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Use email marketing to increase sales and customer engagement

Jan 09, 2018

One of my favourite niche shops in Dublin emailed me one day completely out of the blue.

I was excited to receive their email: I loved their shop and the potential their products offered but I couldn’t always get there and I thought, “At last they are going online! I can’t wait to browse their stock. Imagine all the great tips, advice and ideas they could share from their wealth of experience and information!” This excitement quickly turned to disappointment when I opened the email.

The email didn’t include a single link, not even to their homepage. All it contained was one long sentence informing me that one product was now in stock. There was a basic photo of the product in its most simple state and no further inspiration. There wasn’t one call to action and when I went hunting for the one product that they promoted in the email, it was not available for purchase on their website. A retailer with a niche product, a committed customer base and  an email list was throwing away good will and cold, hard cash. Being a terminal busy body, after some humming and hawing, I decided to hit reply and make a few suggestions. The following post, give or take a few additions, was the email I wrote to them. While they never responded I did notice some of my suggestions being put into action in subsequent emails. I would love to know if they saw increased engagement and sales.  I do know that when I create smart email marketing campaigns and associated remarketing campaigns for clients we always see engagement and sales.

Good morning,

I hope you are keeping well.

I have thought about getting in touch with you every time I receive your email newsletter. I think I’ve been subscribed to your emails for certainly a year – you can confirm this through MailChimp (I’m roseanne@roseannesmith.com on your list.) You can also confirm how many times I have opened your newsletters. Each time I open it with the hope that something as amazing as your shop will be in the newsletter. I have indeed been amazed but not in a positive way. Please forgive me for being harsh. I really wish it were otherwise. I have considered writing this email many times but have balked each time because I don’t enjoy being critical. I hope you will read this email in the helpful spirit that it is intended.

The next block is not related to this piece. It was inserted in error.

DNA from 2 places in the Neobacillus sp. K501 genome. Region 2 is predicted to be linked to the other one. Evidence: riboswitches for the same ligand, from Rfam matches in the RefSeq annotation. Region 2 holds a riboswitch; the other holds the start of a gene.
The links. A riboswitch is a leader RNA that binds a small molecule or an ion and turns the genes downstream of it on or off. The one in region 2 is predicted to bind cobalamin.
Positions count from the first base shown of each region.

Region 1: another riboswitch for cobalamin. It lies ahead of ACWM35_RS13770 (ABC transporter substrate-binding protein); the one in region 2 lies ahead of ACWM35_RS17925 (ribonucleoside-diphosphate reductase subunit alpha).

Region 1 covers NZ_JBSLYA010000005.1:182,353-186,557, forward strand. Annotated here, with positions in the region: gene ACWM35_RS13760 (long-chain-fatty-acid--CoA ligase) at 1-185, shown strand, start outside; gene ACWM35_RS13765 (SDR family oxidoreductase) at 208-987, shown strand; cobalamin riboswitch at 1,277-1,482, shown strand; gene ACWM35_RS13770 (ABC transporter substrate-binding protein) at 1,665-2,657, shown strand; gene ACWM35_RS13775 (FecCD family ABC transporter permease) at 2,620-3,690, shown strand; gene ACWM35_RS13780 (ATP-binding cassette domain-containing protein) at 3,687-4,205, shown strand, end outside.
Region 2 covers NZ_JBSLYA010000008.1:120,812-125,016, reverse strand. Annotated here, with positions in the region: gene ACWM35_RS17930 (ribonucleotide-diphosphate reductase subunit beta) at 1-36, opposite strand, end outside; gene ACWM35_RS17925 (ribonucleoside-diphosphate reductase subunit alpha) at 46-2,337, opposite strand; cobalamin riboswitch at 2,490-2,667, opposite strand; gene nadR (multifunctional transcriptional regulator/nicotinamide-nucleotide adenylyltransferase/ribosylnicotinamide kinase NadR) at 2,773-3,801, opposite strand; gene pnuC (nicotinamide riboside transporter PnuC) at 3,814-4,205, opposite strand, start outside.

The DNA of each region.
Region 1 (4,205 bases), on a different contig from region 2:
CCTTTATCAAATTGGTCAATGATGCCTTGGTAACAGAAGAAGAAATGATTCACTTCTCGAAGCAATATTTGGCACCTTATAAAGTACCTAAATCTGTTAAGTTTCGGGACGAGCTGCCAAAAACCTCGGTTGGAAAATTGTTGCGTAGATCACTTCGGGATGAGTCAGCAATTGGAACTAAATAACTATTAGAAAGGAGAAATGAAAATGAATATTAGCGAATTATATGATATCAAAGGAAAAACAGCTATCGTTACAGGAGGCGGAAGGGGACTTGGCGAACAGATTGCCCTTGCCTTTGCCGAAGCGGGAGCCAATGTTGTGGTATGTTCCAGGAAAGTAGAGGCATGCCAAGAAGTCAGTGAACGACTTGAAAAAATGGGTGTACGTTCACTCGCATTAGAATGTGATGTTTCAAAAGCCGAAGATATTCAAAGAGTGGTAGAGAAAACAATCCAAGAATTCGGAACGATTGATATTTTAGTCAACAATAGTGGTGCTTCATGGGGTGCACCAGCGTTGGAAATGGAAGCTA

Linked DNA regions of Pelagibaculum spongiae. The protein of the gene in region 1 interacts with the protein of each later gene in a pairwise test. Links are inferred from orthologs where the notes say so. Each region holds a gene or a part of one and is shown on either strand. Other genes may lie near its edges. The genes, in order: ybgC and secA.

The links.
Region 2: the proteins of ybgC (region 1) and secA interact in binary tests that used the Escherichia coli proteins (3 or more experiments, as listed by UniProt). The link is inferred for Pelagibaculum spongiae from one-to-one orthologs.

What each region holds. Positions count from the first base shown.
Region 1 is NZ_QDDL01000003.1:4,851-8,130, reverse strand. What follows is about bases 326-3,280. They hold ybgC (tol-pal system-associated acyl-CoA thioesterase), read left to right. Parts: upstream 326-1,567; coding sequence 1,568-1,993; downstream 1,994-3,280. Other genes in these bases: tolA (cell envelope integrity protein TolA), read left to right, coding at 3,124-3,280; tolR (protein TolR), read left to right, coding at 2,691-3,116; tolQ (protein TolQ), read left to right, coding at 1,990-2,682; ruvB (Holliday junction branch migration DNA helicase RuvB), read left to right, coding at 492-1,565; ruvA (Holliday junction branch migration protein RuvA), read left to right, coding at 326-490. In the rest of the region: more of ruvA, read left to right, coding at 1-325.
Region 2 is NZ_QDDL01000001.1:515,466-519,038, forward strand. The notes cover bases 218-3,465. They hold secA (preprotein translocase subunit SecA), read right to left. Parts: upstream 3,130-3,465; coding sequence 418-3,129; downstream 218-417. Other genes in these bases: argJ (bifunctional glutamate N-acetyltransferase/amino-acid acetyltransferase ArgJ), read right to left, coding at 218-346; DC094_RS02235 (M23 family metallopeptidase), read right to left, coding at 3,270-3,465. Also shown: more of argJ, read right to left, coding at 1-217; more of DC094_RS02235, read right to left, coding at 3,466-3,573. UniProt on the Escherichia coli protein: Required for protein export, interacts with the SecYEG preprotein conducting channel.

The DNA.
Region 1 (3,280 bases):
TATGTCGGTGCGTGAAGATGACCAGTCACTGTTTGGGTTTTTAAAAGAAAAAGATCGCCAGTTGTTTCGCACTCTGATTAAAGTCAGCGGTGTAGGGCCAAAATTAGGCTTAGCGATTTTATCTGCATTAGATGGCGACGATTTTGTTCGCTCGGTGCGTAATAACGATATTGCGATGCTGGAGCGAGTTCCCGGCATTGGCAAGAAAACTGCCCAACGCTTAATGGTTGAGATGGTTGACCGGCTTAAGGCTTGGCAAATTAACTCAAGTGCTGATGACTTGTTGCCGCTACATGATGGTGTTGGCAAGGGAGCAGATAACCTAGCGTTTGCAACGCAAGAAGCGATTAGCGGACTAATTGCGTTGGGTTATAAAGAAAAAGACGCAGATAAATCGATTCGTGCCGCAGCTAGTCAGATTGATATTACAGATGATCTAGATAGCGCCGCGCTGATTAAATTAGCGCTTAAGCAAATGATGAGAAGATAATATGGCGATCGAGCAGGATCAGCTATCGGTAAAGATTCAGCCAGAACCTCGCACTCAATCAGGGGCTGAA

I love your shop and have been an infrequent customer since the 90s. I am definitely not your best customer. The time I wish I could spend using the products you sell I actually spend working as an online marketer. I currently run my own consultancy, OnlineHub.ie, specialising in content strategy. I have many years experience in email marketing, managing my first campaigns in the early noughties. I hope, like me, you are finding email marketing a fruitful channel. According to eMarketer, email marketing was cited by marketers as the most effective digital marketing channel in the US in 2014 so it is a key channel for any business today. Mailchimp reported all the way back in 2012 that they track over 4 million clicks a day. More recently 86% of consumers indicated that they would like to receive promotional emails from companies they do business with at least monthly, and 15% would like to get them daily. (Statista, 2015) Hubspot also reported but a different report that email use worldwide will top 3 billion users by 2020. (The Radicati Group, 2016) (Source: https://www.hubspot.com/marketing-statistics). Yes, social is important for any company but email is alive and kicking.

I fear that your email marketing efforts to date might not be as effective as they could be so I would like to offer you some tried and tested advice:

1. Include calls to action

Your emails are short and to the point. This is good. Readers scan online rather than read. However don’t forget that your emails are a lead to your content on your website. It’s not enough to tell me that you have new season productss available: tell me how I can get them. “Click here to check out our selection and buy online or instore today.” (And actually have the product you are promoting available to buy online :)

2. Be Useful